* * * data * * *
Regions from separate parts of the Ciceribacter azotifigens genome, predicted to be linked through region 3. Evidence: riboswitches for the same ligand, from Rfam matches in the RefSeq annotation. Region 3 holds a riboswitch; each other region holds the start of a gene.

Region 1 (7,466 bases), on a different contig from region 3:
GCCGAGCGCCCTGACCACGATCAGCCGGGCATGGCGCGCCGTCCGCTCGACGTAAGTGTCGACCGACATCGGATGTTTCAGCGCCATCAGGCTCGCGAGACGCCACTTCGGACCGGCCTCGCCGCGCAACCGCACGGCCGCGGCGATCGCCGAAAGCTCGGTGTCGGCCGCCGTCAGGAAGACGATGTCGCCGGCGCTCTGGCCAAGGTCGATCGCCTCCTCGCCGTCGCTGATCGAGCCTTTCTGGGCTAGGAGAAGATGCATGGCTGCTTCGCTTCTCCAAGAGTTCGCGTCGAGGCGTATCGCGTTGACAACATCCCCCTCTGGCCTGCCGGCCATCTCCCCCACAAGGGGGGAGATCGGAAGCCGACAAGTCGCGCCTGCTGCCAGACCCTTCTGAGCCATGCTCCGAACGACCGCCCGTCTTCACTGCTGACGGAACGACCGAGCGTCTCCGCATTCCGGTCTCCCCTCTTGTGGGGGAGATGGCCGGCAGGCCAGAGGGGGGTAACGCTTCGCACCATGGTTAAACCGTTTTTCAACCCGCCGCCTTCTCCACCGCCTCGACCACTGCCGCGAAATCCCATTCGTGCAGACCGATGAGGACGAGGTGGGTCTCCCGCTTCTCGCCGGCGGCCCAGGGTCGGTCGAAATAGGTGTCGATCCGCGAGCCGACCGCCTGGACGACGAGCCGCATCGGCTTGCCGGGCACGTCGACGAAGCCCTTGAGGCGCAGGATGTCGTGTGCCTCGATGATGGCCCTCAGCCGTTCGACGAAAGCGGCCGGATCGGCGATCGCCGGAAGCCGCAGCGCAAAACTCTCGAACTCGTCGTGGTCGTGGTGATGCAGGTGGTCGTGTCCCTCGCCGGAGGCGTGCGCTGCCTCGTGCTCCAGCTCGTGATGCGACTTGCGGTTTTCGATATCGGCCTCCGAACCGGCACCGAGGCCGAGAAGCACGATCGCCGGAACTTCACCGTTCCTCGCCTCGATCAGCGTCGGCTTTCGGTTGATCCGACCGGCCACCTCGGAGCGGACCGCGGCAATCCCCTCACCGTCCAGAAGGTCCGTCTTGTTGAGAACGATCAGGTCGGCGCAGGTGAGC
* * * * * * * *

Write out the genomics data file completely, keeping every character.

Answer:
Regions from separate parts of the Ciceribacter azotifigens genome, predicted to be linked through region 3. Evidence: riboswitches for the same ligand, from Rfam matches in the RefSeq annotation. Region 3 holds a riboswitch; each other region holds the start of a gene.

Region 1 (7,466 bases), on a different contig from region 3:
GCCGAGCGCCCTGACCACGATCAGCCGGGCATGGCGCGCCGTCCGCTCGACGTAAGTGTCGACCGACATCGGATGTTTCAGCGCCATCAGGCTCGCGAGACGCCACTTCGGACCGGCCTCGCCGCGCAACCGCACGGCCGCGGCGATCGCCGAAAGCTCGGTGTCGGCCGCCGTCAGGAAGACGATGTCGCCGGCGCTCTGGCCAAGGTCGATCGCCTCCTCGCCGTCGCTGATCGAGCCTTTCTGGGCTAGGAGAAGATGCATGGCTGCTTCGCTTCTCCAAGAGTTCGCGTCGAGGCGTATCGCGTTGACAACATCCCCCTCTGGCCTGCCGGCCATCTCCCCCACAAGGGGGGAGATCGGAAGCCGACAAGTCGCGCCTGCTGCCAGACCCTTCTGAGCCATGCTCCGAACGACCGCCCGTCTTCACTGCTGACGGAACGACCGAGCGTCTCCGCATTCCGGTCTCCCCTCTTGTGGGGGAGATGGCCGGCAGGCCAGAGGGGGGTAACGCTTCGCACCATGGTTAAACCGTTTTTCAACCCGCCGCCTTCTCCACCGCCTCGACCACTGCCGCGAAATCCCATTCGTGCAGACCGATGAGGACGAGGTGGGTCTCCCGCTTCTCGCCGGCGGCCCAGGGTCGGTCGAAATAGGTGTCGATCCGCGAGCCGACCGCCTGGACGACGAGCCGCATCGGCTTGCCGGGCACGTCGACGAAGCCCTTGAGGCGCAGGATGTCGTGTGCCTCGATGATGGCCCTCAGCCGTTCGACGAAAGCGGCCGGATCGGCGATCGCCGGAAGCCGCAGCGCAAAACTCTCGAACTCGTCGTGGTCGTGGTGATGCAGGTGGTCGTGTCCCTCGCCGGAGGCGTGCGCTGCCTCGTGCTCCAGCTCGTGATGCGACTTGCGGTTTTCGATATCGGCCTCCGAACCGGCACCGAGGCCGAGAAGCACGATCGCCGGAACTTCACCGTTCCTCGCCTCGATCAGCGTCGGCTTTCGGTTGATCCGACCGGCCACCTCGGAGCGGACCGCGGCAATCCCCTCACCGTCCAGAAGGTCCGTCTTGTTGAGAACGATCAGGTCGGCGCAGGTGAGC